Today’s Final Jeopardy clue has piqued my interest in aviation history. I am going to order the book that VJ has placed on the link for us. The title of the book is “Birdmen: the Wright Brothers, Glenn Curtiss and the battle to control the skies.” The author is Lawrence Goldstone. Will add to my summer reading. Per the book was released 6 May 2014. Thanks vj. I love reading books on business rivalry.

    • vj says:

      cool, jacobska, let us know how you liked it.

      I guess it’s also cool to bring over the note from the spoiler talk thread that Glenn Curtiss has NEVER been the answer to any Jeopardy clue in 30 years,, and to add to it —

      He has been named in two clues:

      10-26-05 Aviation Firsts ($800)
      The first major flight over water was by Glenn Curtiss, who flew over this lake from Cleveland to Sandusky in 1910

      5-26-04 Technology ($400)
      Machine for which Glenn Curtiss produced the aileron

      Maybe the cluewriters are looking for more challenging materials after all, but did you notice that in the beginning of the show that Trebek remarked they have clues for everyone because it is a family show.

      Seemed to me like they are aware of the buzz that the material is being dumbed down.

      • eric steele says:

        Lol. He said “family show”? They’re stealing my lines. I would think that there would be a better way to use time travel, but then again, we haven’t seen the new Dr.Who yet. (I think, I don’t have a tv)

      • jacobska says:

        I bet Trebek reads the posts on Jeopardy related websites. He knows what people say including here.

      • vj says:

        I’m sure somebody is tasked with reading the feedback on their Facebook page and Twitter, though I can’t see Trebek bothering to read everyday comments about the show.

        Dunno if they ever heard of FF, but I like to think maybe somebody on there heard of it. Once I made a wisecrack about the one thing that will probably never happen on Jeopardy — I said Trebek would never pronounce Henry Thoreau’s name correctly. Thoreau insisted upon the Americanized pronun. of his name, and Trebek was always pronouncing it as if it was French. The next time Trebek said Thoreau on the show after that wisecrack, he said it right. LOL. He said it today but used the French pronun.

        I notice this stuff because on my father’s side, they came to the USA from Quebec in the 1880s. Those who can Americanize their surnames will always correct anyone who says it the French way. It’s annoying as hell.

    • eric steele says:

      Actually, the problems with the Wright Bros and Louis Paulhan seemed pretty outrageous. There appears to be a chapter in the book called A Toast to France. I also saw a picture of Curtiss and Paulhan together. It does indeed seem to be compelling reading, as at first glimpse, the Wrights seemed to desire a monopoly.

      • jacobska says:

        Was reading a NYT book review online about “Birdmen.” It appears the Wright brothers won all lawsuits they brought against Curtiss for patent infringement. Maybe Curtiss hasn’t been in the forefront in history classes or in many Jeopardy clues because of this. It is odd how his name has resurfaced as a result of the recent book release about the Wright Bros and him.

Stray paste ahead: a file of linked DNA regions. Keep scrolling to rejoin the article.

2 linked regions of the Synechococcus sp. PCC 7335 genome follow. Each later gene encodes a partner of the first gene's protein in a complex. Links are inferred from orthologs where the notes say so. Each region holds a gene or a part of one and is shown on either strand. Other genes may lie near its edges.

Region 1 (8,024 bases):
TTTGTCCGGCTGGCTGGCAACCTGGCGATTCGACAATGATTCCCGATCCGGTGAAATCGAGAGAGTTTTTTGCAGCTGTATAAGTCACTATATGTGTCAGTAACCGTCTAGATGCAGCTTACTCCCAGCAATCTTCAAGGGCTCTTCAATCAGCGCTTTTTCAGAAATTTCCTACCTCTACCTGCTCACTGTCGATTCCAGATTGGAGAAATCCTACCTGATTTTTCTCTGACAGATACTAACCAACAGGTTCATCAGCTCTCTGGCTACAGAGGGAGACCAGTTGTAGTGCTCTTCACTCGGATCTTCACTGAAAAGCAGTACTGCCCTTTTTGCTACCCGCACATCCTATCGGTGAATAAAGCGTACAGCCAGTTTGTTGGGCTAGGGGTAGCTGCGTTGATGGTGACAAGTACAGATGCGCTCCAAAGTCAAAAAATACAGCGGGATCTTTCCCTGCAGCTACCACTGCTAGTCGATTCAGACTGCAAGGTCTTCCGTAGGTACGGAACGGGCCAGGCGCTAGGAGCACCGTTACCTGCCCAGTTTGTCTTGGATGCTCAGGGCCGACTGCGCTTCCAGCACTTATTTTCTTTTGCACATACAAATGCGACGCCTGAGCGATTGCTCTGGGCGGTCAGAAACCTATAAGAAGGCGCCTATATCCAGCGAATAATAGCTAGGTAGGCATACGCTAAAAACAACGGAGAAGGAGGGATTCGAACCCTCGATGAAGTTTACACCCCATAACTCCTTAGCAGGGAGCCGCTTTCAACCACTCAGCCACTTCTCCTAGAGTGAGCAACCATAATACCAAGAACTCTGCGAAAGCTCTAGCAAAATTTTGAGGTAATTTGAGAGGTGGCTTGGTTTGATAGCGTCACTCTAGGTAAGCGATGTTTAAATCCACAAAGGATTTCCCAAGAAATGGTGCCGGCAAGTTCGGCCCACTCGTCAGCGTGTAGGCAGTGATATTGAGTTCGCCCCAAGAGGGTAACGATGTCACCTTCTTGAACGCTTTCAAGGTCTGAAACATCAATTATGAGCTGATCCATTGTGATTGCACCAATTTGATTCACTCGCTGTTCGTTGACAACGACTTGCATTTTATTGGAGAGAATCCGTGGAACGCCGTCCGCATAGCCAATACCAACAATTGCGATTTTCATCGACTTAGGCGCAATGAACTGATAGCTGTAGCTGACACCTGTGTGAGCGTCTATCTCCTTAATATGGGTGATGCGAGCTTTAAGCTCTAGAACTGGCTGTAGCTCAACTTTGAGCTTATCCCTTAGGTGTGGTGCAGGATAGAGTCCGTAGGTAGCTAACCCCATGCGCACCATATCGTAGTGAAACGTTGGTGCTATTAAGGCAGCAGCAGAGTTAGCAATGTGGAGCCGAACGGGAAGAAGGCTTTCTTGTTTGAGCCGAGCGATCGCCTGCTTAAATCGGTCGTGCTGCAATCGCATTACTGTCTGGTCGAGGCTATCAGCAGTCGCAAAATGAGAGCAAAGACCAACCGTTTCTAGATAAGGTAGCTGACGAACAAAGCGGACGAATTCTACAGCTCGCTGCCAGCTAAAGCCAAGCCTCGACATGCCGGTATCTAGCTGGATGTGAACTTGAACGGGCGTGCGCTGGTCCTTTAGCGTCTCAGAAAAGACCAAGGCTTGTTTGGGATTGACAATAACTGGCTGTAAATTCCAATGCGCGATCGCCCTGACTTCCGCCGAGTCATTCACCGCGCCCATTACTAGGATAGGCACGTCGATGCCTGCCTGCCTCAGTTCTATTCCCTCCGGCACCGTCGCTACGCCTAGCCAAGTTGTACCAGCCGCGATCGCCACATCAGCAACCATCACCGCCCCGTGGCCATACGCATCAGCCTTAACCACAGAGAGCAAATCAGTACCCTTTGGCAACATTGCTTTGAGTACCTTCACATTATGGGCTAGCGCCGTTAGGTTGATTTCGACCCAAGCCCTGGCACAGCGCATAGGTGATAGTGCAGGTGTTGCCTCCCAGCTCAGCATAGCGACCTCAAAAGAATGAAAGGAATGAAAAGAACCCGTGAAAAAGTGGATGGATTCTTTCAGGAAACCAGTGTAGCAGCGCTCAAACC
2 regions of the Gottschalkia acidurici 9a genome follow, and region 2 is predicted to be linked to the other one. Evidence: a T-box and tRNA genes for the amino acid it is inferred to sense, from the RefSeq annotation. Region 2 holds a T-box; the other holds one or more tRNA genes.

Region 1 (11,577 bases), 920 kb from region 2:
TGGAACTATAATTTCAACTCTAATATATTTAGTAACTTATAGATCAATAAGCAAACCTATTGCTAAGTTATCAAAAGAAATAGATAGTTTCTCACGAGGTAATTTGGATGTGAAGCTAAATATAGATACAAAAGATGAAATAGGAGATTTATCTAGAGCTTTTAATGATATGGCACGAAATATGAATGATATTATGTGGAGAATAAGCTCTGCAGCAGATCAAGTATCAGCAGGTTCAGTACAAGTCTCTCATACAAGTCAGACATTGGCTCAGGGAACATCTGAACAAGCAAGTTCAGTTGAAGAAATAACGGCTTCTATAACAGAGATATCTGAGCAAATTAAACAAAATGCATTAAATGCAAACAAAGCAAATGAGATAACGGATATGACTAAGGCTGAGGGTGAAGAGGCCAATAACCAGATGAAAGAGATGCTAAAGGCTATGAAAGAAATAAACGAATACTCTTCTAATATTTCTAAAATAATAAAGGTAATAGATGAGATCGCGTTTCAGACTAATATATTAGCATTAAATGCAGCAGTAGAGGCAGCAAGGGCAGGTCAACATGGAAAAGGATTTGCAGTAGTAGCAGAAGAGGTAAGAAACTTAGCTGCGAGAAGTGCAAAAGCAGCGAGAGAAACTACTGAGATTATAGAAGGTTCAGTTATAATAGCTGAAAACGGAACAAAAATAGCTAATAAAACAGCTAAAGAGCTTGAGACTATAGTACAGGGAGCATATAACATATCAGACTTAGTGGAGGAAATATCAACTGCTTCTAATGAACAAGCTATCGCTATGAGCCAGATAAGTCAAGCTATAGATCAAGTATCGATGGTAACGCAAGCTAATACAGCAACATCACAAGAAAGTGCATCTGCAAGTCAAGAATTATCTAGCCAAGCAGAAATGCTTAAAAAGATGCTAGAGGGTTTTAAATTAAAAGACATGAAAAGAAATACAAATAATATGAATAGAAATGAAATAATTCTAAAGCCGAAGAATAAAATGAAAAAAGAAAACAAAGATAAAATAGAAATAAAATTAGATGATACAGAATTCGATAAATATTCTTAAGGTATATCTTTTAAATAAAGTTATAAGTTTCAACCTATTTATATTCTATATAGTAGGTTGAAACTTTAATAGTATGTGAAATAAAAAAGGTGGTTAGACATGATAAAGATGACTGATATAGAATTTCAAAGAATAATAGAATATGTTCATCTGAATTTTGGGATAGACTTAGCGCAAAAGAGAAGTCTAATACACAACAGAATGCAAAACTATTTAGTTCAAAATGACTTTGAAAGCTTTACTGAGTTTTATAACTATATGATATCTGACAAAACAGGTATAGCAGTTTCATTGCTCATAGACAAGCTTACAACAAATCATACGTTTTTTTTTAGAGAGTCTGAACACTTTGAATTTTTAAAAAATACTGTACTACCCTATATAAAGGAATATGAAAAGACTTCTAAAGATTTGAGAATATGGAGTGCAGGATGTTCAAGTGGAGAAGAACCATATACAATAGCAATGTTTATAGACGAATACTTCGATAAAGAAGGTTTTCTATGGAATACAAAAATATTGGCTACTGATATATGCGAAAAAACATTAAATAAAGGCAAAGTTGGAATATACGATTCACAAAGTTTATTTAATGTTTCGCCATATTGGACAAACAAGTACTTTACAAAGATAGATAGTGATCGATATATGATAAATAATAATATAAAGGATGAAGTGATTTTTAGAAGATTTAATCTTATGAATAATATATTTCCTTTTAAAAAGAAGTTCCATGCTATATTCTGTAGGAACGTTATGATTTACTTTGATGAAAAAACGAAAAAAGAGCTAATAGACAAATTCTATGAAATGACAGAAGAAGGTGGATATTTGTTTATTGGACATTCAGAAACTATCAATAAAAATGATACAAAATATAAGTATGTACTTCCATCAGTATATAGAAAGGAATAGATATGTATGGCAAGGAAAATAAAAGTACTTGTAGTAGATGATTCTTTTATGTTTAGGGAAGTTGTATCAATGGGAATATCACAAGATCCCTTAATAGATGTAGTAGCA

• Seusser says:

      Curtiss’ inventions were mostly made in Hammondsport, NY. There is a museum there if anyone would like to take a trip to see it. It is a very small town and that is why he was not recognized as much as big city folk. Maybe the word did not get out back then.

  4. john blahuta says:

    a little bit of a NORMAL fj clue and strike one,two and three….again. those triple stumpers have increased over the last few weeks (excluding BotD) quite a bit, from what i remember, no?? or is senility finally getting the better of me….

    molly was lucky to be ahead at fj. but i think we will have a new champ on monday.

  5. eric steele says:

    I guess it makes you wonder who were #s 2 and 3.

    • jacobska says:

      Yep. Also, not fair that Curtiss got #1 while the Wright Brothers were busy doing their thing. Then they got #4, #5. Never trust the competitors in your industry I was taught in Business school. Now I see why. There is history to your competitor getting the jump on you. It is not just something happening today in the business world.
      But I digress. The game was well played and fast-paced. Three bright young people stumped by a tough FJ clue.

    • vj says:

      @jacob — According to the Aero Club of America page on wikipedia:

      “Contrary to popular myth, the Wright brothers were not issued licenses number 4 and 5 for malicious reasons. They were simply among the five pilots who had, in America, demonstrated their ability to fly airplanes before the Aero Club of America’s licensing program began. Those first five licenses were issued in alphabetical order”

      Frank Purdy Lahm was No. 2 and Louis Paulhan was No. 3.

      • jacobska says:

        Yep. I was just conducting some research on it. I discovered that in 1909 in France the Wright brothers did receive pilot’s licenses which were for international purposes. That list was alphabetical also.

        • jacobska says:

          Also found that there was fierce competition between the Wright brothers and the Curtiss company. A lot of litigation was going on during those days between those two companies. Sounds like a good movie plot.